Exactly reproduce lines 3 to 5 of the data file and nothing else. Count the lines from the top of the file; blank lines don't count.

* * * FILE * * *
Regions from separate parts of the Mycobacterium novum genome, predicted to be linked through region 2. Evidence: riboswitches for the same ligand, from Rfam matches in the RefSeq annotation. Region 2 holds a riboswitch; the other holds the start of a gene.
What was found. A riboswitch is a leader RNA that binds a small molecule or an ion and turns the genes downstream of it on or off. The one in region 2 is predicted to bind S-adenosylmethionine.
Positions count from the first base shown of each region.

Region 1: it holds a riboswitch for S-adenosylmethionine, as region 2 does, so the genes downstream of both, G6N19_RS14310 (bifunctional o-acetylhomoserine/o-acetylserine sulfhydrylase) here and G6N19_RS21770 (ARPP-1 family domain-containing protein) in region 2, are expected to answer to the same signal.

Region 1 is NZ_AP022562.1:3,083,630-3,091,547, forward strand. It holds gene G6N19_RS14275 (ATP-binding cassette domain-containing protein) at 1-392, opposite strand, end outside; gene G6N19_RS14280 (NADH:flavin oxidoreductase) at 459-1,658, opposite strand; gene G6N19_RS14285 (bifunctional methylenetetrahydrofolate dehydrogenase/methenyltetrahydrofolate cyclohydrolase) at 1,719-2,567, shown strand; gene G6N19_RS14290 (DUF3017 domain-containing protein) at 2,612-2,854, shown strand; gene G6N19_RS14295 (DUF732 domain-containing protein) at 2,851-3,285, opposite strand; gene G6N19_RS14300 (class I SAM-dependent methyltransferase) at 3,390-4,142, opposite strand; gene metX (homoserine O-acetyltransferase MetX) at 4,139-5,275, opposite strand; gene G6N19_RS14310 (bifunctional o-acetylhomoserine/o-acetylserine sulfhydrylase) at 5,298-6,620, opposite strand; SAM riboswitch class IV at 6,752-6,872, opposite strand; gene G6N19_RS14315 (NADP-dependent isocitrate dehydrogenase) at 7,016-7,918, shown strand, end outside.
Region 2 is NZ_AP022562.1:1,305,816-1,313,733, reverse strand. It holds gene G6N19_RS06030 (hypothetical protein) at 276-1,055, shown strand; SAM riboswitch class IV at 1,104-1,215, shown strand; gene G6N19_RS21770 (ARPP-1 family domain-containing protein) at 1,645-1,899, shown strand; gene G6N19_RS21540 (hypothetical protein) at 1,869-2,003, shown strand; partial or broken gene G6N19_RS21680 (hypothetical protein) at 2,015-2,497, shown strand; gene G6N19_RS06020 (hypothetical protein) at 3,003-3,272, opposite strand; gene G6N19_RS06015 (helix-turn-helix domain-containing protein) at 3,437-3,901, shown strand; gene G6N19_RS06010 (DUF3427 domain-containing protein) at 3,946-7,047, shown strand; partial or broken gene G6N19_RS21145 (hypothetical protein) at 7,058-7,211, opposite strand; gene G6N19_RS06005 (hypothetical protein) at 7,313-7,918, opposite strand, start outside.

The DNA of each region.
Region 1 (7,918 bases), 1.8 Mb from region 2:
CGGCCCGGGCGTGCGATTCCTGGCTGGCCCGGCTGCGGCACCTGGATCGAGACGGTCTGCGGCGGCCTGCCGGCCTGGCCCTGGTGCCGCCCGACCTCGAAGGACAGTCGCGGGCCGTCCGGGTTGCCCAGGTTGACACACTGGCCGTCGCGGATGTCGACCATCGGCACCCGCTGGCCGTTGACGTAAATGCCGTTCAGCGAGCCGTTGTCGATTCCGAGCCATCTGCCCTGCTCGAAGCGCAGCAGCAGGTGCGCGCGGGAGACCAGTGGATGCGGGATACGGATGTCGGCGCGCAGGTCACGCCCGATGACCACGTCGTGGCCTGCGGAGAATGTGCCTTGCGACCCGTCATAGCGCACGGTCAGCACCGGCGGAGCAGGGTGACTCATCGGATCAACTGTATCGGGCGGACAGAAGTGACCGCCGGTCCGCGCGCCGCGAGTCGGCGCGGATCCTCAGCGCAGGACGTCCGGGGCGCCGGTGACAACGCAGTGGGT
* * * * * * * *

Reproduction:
Positions count from the first base shown of each region.

Region 1: it holds a riboswitch for S-adenosylmethionine, as region 2 does, so the genes downstream of both, G6N19_RS14310 (bifunctional o-acetylhomoserine/o-acetylserine sulfhydrylase) here and G6N19_RS21770 (ARPP-1 family domain-containing protein) in region 2, are expected to answer to the same signal.

Region 1 is NZ_AP022562.1:3,083,630-3,091,547, forward strand. It holds gene G6N19_RS14275 (ATP-binding cassette domain-containing protein) at 1-392, opposite strand, end outside; gene G6N19_RS14280 (NADH:flavin oxidoreductase) at 459-1,658, opposite strand; gene G6N19_RS14285 (bifunctional methylenetetrahydrofolate dehydrogenase/methenyltetrahydrofolate cyclohydrolase) at 1,719-2,567, shown strand; gene G6N19_RS14290 (DUF3017 domain-containing protein) at 2,612-2,854, shown strand; gene G6N19_RS14295 (DUF732 domain-containing protein) at 2,851-3,285, opposite strand; gene G6N19_RS14300 (class I SAM-dependent methyltransferase) at 3,390-4,142, opposite strand; gene metX (homoserine O-acetyltransferase MetX) at 4,139-5,275, opposite strand; gene G6N19_RS14310 (bifunctional o-acetylhomoserine/o-acetylserine sulfhydrylase) at 5,298-6,620, opposite strand; SAM riboswitch class IV at 6,752-6,872, opposite strand; gene G6N19_RS14315 (NADP-dependent isocitrate dehydrogenase) at 7,016-7,918, shown strand, end outside.